American Consequences - October 2017



millennials who object to having their craft beer smashed with a hatchet. In a gesture to neutrality and fairness, we could start the “Washington” renaming with the first 358-plus words in the dictionary... “A City,” “Aardvarkville,” “Abackburg,” “Abacustown,” and so on. But dictionaries are a social construct of Western civilization’s dead white males (such as Noah Webster, who’s dead). So maybe an alphabetical approach won’t do. Perhaps we can use a random selection of tattoos from today’s young people who are so vigilantly opposed to historical wrongs. For instance, Washington Pass, in the North Cascades mountains of Washington State, could be renamed “This Too Will” Pass, in “Follow Your Dreams” State. Of course, you could wind up being someplace that didn’t have a name at all... a place where you’d need to scroll through Google Maps looking for a hummingbird on someone’s butt, instead. And George Washington is only one small part of the larger problem. Eleven other American presidents, including some of those rated best by historians, owned slaves. Consider: Thomas Jefferson, James Madison, James Monroe, Andrew Jackson, Martin Van Buren, William Henry Harrison, John Tyler, James K. Polk, Zachary Taylor, Andrew Johnson, and, of all people, Ulysses S. Grant. Grant owned only one slave, William Jones,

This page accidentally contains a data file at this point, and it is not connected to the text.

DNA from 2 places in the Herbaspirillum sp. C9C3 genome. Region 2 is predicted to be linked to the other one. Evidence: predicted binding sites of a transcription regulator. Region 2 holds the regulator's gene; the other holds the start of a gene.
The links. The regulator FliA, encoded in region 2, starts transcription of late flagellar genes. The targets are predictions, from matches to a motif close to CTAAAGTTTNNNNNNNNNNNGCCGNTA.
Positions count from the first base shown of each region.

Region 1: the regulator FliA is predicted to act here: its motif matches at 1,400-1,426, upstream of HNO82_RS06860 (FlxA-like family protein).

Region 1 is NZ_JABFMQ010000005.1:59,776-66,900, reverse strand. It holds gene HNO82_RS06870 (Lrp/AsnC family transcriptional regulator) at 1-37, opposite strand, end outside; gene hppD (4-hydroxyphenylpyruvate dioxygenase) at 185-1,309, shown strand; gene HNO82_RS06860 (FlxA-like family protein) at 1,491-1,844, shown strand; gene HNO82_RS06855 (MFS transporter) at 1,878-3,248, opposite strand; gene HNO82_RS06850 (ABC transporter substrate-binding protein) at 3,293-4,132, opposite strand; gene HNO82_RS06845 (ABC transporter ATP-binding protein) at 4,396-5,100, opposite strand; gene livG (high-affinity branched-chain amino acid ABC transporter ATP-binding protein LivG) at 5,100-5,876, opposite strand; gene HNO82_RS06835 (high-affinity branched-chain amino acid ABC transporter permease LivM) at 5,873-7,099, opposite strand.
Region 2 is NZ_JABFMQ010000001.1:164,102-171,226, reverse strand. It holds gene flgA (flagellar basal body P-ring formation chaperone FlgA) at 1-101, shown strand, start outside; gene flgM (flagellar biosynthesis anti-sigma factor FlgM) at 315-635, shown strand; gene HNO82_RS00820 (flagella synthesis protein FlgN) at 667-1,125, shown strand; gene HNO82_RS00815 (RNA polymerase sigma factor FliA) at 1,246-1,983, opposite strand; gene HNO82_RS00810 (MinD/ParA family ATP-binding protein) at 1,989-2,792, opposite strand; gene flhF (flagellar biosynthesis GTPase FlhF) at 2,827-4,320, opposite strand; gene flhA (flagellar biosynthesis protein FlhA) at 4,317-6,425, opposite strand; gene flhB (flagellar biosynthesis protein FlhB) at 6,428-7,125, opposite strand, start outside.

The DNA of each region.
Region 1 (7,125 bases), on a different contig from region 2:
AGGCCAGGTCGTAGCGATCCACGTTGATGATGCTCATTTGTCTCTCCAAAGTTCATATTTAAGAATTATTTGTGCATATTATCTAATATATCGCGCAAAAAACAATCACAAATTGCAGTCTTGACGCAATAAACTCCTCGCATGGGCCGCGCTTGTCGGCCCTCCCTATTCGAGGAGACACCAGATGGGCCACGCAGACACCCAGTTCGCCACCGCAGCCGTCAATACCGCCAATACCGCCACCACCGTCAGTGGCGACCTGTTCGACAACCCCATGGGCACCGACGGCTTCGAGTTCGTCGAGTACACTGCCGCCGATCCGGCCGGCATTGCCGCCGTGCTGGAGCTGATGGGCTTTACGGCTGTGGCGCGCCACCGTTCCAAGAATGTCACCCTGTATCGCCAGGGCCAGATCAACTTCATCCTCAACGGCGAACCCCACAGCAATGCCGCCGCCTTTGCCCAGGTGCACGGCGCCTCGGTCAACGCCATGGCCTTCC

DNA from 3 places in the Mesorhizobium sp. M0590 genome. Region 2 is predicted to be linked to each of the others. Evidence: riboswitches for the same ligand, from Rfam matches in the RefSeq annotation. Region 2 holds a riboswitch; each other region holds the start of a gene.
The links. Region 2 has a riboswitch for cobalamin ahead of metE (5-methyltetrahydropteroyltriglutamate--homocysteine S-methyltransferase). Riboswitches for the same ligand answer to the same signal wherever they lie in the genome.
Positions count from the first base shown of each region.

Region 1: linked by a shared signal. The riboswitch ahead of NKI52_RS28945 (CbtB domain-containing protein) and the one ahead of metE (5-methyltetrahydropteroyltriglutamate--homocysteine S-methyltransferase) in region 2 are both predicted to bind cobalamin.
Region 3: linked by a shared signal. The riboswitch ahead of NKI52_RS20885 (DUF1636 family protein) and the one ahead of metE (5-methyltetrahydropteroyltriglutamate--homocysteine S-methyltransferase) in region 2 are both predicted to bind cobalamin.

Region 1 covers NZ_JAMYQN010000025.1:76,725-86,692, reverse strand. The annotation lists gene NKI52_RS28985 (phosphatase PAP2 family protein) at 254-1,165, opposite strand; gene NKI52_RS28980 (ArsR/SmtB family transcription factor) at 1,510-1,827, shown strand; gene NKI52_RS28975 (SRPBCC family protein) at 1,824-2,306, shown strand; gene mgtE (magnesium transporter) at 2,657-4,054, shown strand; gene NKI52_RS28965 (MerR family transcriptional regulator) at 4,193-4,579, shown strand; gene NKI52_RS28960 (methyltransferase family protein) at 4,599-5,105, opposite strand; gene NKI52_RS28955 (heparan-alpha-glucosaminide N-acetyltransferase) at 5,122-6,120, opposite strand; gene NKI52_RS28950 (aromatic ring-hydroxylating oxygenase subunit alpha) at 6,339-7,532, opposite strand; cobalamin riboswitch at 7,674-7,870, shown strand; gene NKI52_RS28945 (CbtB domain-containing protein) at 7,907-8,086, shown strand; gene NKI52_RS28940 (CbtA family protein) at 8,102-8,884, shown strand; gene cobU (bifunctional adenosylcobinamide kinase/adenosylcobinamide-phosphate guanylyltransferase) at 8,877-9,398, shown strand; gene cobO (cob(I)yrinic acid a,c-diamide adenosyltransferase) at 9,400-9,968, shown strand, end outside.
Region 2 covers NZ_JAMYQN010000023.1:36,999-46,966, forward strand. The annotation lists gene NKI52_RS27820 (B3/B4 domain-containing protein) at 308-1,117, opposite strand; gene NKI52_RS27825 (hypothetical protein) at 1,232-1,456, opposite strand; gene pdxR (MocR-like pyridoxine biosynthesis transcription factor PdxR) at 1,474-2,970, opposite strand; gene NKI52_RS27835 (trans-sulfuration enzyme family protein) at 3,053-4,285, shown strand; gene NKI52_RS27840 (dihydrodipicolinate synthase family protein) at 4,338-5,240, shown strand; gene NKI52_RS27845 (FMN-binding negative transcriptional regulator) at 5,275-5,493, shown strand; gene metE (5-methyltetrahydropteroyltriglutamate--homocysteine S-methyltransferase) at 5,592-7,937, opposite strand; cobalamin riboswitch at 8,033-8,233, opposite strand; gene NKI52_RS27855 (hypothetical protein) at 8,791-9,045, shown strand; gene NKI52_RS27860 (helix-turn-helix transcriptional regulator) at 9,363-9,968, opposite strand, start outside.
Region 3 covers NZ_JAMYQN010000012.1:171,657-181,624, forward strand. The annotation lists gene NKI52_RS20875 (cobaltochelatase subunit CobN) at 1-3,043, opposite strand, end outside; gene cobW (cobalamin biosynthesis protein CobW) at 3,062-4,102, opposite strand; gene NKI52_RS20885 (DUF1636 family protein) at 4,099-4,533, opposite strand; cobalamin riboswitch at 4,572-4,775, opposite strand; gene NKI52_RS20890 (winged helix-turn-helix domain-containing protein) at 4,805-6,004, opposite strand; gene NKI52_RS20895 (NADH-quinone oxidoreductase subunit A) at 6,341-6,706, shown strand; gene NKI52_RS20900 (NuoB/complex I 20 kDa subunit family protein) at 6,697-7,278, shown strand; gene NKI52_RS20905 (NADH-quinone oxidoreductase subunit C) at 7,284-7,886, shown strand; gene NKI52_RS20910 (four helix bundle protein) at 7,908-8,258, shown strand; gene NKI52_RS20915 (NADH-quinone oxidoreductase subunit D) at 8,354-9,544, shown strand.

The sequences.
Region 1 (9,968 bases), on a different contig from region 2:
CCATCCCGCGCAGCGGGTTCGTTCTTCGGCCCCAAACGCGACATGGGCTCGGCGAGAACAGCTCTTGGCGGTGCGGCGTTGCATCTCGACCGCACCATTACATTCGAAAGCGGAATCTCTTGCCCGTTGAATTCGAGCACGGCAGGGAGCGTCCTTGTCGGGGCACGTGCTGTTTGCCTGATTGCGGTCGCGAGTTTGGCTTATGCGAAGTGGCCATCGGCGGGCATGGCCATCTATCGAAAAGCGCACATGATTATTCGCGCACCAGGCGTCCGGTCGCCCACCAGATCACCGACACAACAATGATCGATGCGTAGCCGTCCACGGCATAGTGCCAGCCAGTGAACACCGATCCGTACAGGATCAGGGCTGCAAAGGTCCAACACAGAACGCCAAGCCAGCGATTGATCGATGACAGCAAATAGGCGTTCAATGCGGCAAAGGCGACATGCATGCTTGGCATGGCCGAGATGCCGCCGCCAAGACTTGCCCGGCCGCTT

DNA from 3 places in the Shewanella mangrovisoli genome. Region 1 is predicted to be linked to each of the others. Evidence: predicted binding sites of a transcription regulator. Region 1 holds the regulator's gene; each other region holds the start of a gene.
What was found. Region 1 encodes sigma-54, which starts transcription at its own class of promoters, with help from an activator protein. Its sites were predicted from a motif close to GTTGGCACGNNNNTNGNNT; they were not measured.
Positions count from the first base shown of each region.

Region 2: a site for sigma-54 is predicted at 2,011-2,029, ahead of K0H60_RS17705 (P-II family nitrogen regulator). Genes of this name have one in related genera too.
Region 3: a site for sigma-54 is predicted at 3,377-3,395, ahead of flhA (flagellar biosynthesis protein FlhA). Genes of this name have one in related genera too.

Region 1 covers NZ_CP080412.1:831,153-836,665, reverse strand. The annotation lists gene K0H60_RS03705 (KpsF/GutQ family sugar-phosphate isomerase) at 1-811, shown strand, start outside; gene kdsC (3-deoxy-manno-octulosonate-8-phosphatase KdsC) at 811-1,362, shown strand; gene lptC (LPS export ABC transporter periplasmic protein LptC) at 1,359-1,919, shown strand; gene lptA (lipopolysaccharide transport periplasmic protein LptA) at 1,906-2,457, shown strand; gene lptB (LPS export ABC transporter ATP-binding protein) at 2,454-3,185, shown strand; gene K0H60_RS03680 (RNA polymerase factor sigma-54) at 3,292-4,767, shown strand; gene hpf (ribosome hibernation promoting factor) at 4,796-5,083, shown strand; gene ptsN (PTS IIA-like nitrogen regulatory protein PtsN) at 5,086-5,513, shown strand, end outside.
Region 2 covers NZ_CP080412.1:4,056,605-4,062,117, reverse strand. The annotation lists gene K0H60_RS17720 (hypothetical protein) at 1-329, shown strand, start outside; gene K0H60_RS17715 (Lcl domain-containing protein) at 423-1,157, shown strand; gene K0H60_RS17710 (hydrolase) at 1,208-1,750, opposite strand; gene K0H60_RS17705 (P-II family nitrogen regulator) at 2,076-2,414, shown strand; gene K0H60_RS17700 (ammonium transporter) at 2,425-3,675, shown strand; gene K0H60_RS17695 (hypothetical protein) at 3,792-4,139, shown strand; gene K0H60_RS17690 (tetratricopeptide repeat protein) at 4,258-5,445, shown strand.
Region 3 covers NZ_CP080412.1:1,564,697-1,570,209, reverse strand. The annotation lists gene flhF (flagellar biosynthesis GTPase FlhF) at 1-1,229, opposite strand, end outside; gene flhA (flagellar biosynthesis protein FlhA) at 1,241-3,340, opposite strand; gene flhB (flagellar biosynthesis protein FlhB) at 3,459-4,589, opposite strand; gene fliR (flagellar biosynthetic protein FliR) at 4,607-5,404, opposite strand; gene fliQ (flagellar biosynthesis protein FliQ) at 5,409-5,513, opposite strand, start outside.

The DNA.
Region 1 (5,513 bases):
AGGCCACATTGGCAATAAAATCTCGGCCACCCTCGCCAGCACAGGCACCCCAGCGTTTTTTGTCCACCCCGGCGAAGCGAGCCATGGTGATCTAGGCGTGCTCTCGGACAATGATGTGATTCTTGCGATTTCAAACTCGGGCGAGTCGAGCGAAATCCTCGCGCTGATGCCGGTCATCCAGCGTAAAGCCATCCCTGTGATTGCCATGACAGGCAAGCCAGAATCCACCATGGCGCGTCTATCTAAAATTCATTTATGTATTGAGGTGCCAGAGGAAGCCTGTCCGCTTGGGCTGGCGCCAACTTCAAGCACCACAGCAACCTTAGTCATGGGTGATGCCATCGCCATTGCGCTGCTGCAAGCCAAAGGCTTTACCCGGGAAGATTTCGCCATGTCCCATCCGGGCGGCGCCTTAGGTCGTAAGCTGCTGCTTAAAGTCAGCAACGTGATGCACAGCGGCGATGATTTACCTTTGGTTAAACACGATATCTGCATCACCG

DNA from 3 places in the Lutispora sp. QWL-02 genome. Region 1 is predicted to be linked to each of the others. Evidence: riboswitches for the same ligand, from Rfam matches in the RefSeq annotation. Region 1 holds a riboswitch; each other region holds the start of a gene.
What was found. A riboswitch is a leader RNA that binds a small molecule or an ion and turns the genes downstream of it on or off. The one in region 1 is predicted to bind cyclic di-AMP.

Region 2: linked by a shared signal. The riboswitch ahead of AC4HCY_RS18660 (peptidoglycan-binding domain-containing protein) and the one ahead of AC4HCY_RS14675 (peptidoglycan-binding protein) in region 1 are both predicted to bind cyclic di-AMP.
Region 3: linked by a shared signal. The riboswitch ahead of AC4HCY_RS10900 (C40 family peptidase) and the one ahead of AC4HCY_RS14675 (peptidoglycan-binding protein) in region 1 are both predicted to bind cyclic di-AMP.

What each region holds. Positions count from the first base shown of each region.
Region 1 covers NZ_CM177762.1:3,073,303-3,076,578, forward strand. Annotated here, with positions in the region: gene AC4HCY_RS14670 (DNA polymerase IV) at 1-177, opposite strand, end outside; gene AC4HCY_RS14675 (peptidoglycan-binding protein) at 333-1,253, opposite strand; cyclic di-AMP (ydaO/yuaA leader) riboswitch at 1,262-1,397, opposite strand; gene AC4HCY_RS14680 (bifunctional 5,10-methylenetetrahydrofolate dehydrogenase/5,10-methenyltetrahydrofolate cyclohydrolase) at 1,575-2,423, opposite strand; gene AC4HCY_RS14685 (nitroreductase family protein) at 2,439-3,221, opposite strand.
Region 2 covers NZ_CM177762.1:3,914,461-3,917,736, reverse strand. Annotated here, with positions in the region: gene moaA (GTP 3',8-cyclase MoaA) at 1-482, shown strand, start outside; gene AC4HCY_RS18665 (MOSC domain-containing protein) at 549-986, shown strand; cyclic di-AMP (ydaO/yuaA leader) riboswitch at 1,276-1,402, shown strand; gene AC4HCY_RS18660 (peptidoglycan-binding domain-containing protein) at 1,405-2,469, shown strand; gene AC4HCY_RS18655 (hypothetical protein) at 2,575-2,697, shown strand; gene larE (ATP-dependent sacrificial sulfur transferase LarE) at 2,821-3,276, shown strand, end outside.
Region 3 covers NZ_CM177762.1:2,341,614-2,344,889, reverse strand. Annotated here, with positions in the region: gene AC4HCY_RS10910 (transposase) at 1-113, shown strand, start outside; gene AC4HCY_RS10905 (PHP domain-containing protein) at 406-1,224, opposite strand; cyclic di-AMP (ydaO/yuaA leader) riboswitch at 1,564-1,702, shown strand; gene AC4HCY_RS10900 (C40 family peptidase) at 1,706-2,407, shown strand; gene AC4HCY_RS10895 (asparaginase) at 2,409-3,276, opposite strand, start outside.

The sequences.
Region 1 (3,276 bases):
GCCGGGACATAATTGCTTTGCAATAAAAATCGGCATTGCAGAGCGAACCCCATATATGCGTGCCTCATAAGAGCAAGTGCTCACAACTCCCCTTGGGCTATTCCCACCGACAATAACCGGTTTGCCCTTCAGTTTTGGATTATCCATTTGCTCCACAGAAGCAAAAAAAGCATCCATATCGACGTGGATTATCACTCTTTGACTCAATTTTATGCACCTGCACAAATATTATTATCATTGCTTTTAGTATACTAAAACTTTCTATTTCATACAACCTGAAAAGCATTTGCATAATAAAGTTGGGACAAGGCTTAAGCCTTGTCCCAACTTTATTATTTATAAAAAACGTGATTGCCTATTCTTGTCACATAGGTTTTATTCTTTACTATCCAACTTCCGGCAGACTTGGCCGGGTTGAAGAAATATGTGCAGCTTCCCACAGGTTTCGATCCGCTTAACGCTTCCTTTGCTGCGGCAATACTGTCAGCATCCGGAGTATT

A lot of work will have to be done if we decide to eliminate all celebrations of wrong, and all memorials to wrongdoers. So, I propose a thought experiment: If we need to make some changes, then, to be perfectly logical, we need to make all changes. At the beginning of our nation (though not at the beginning of enslavement) there is George Washington. He held 317 people in bondage. One American state, 31 counties, 55 cities, towns, and villages, 241 townships, and six major geological features are named after George Washington, as are 12 colleges and universities, nine important public parks, four of the nation’s longest bridges, and innumerable avenues, boulevards, streets, roads, and highways. What shall we rename them? Ideally, they all should be named after oppressed persons. However, due to the oppression of persons because of their race – and also because of their gender, ethnicity, and sexual orientation – the names of most of the oppressed are lost to us. And the names of some of the oppressed – Carrie Nation, for example – could prove divisive among

How far can we go in denigrating historical wrongs before we enter the Orwellian world of denying history's existence?

86 | October 2017

Made with FlippingBook Online document